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Comment: Cancelled library hardcover book with protective clear mylar jacket left on (can be removed by buyer if he/she chooses to reveal original dust jacket). Shows minimal reader wear, all the usual library marks, tape and stamps/stickers. Pages intact with no ink markings or highlighting. Strong binding. No pages have been folded or creased.
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The Life of Super-Earths: How the Hunt for Alien Worlds and Artificial Cells Will Revolutionize Life on Our Planet Hardcover – January 24, 2012

ISBN-13: 978-0465021932 ISBN-10: 046502193X

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The Life of Super-Earths: How the Hunt for Alien Worlds and Artificial Cells Will Revolutionize Life on Our Planet + Life on a Young Planet: The First Three Billion Years of Evolution on Earth (Princeton Science Library)
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Product Details

  • Hardcover: 240 pages
  • Publisher: Basic Books (January 24, 2012)
  • Language: English
  • ISBN-10: 046502193X
  • ISBN-13: 978-0465021932
  • Product Dimensions: 8.2 x 5.8 x 0.9 inches
  • Shipping Weight: 11.2 ounces (View shipping rates and policies)
  • Average Customer Review: 4.7 out of 5 stars  See all reviews (15 customer reviews)
  • Amazon Best Sellers Rank: #816,537 in Books (See Top 100 in Books)

Editorial Reviews

Review

Kirkus Reviews (starred review)
“Short, cogent and stimulating”

Andrew H. Knoll, Fisher Professor of Natural History, Harvard University, and author of Life on a Young Planet
“In engaging prose, Dimitar Sasselov explains how remarkable breakthroughs in astronomy are reframing one of humankind’s oldest questions—are we alone in the universe? The Life of Super-Earths provides nutrition for the lively mind.”
 
Hans Ulrich Obrist, Co-Director of Exhibitions and Programmes, Serpentine Gallery
“Dimitar Sasselov once told me that ‘biology is the future of astronomy,’ a statement which amazed and intrigued me. In this new brilliant book he explains why his expanded notion of astronomy includes biology, and geology and chemistry, in its exciting search for new planets, new worlds, and new life. Sasselov is one of the great public intellectuals of the 21st century. He inspires artists, architects, philosophers and many others. It is urgent to read Sasselov.”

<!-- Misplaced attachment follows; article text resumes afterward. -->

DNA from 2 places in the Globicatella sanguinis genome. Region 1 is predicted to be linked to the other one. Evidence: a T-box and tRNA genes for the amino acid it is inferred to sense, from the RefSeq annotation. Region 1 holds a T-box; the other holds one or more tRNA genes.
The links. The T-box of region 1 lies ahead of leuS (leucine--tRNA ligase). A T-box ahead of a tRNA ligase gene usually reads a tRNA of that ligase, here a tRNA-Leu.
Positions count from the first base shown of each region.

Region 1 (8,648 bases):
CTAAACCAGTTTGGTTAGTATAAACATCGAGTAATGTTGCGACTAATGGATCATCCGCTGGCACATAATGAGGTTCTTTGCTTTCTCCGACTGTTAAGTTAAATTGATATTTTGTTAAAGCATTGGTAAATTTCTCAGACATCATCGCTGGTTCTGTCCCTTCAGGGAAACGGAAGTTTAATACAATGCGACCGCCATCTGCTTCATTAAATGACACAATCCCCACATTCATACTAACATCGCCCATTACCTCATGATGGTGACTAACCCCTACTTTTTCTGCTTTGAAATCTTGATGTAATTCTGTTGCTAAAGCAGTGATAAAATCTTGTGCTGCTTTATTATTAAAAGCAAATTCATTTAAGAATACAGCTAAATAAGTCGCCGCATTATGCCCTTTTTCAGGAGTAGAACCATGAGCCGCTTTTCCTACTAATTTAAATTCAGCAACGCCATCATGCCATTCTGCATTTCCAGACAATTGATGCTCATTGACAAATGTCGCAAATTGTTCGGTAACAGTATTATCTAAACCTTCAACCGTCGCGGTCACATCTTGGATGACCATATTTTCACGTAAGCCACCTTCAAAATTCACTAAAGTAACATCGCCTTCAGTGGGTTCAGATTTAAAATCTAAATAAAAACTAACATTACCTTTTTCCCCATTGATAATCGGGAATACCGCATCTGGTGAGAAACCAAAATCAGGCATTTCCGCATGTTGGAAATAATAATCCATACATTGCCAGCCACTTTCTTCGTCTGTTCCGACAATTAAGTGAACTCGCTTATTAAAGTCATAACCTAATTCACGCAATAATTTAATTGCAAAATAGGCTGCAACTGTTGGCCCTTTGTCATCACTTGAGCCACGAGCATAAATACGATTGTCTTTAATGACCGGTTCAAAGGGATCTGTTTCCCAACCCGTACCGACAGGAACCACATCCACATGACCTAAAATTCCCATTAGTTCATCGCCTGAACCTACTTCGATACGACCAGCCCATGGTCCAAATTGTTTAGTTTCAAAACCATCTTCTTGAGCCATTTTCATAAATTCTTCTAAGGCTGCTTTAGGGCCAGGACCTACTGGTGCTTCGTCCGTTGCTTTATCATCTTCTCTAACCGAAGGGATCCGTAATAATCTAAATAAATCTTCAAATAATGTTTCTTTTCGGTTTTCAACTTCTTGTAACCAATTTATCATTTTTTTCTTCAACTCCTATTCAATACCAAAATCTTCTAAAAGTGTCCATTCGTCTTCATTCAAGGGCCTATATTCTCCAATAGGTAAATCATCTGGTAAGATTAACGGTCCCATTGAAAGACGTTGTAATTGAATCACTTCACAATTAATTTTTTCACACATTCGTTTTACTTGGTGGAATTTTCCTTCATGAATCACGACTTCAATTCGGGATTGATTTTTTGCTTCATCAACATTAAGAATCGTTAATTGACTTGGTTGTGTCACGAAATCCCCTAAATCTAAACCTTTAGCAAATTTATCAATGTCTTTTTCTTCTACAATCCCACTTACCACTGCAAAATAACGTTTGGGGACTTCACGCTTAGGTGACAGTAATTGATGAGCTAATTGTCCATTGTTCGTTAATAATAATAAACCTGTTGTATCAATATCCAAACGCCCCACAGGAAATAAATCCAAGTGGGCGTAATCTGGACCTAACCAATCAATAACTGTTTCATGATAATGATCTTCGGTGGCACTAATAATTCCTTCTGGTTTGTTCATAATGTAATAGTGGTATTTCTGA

Nature
“In this short, sharp look at the [extrasolar planet] subset called ‘super-Earths’ — rocky or oceanic, but more massive than Earth—astronomer Dimitar Sasselov gives us the science and the speculation about life on other worlds.”

New Scientist
“[W]hat is life and how did it come about? Astrophysicist Dimitar Sasselov argues that we are on the brink of being able to answer this question, and his enthusiasm is infectious…. Only by knowing what is possible, says Sasselov in this inspirational book, can we ever understand how life got going on Earth and why it has the characteristics it has.”

Washington Post
“In his new book, Harvard astronomy professor Dimitar Sasselov lays out an optimistic case for extraterrestrial life and explains why super-Earths—rocky planets that are more massive and larger than Earth—may be better equipped to harbor the stuff of life.”

The Daily Galaxy
“[A] brilliant new study.”
 
Discover
“In this slim but absorbing introduction to the epic search for life on extrasolar planets, Sasselov explores how astronomy, geology, and biology are conspiring to give us a radical new vision of a universe in which our living Earth is ‘just another planet.’”
 
Library Journal
“As the codiscoverer of several extrasolar planets, Sasselov provides an insider’s view on planet hunting…. An interesting read.”

 

CHOICE
“Sasselov takes readers firsthand through the recent exciting discoveries of large Earth-like planets. Enough super-Earths have been discovered to enable the study of their relationship to the origins of life itself…. The well-constructed logic in this book provides plenty of support for the more interesting view that the universe is in the early phases of the evolution of carbon-rich star systems that will continue to generate life on other planets…. [A] masterfully clear statement about the possibility of life on exoplanets.”

About the Author

Dimitar Sasselov is a Professor of Astronomy at Harvard University and the Founder and Director of the Harvard Origins of Life Initiative. His research has been covered by the New York Times, the Boston Globe, and others. He lives in Auburndale, Massachusetts.

 


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Customer Reviews

4.7 out of 5 stars
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See all 15 customer reviews
This was a really interesting and fun book.
Michael R. Nofi
Quite simply put, I want to hear more about this guy in the years to come!!
Danny (Blanco) Flores
An intriguing and provocative book about life and the universe.
Michael K

Most Helpful Customer Reviews

5 of 5 people found the following review helpful By Jim Davis on May 20, 2013
Format: Kindle Edition Verified Purchase
In many respects this book is excellent. It has a lot of interesting information about the discovery and composition of exoplanets. The discovery techniques are gone into in commendable detail, especially the transit method. There is also a fair bit of historical background as well. The composition relies more on computer models but the breadth of possible planets (sort of like a planetary "main sequence") is also gone into in some detail. The astronomy end of the book is great.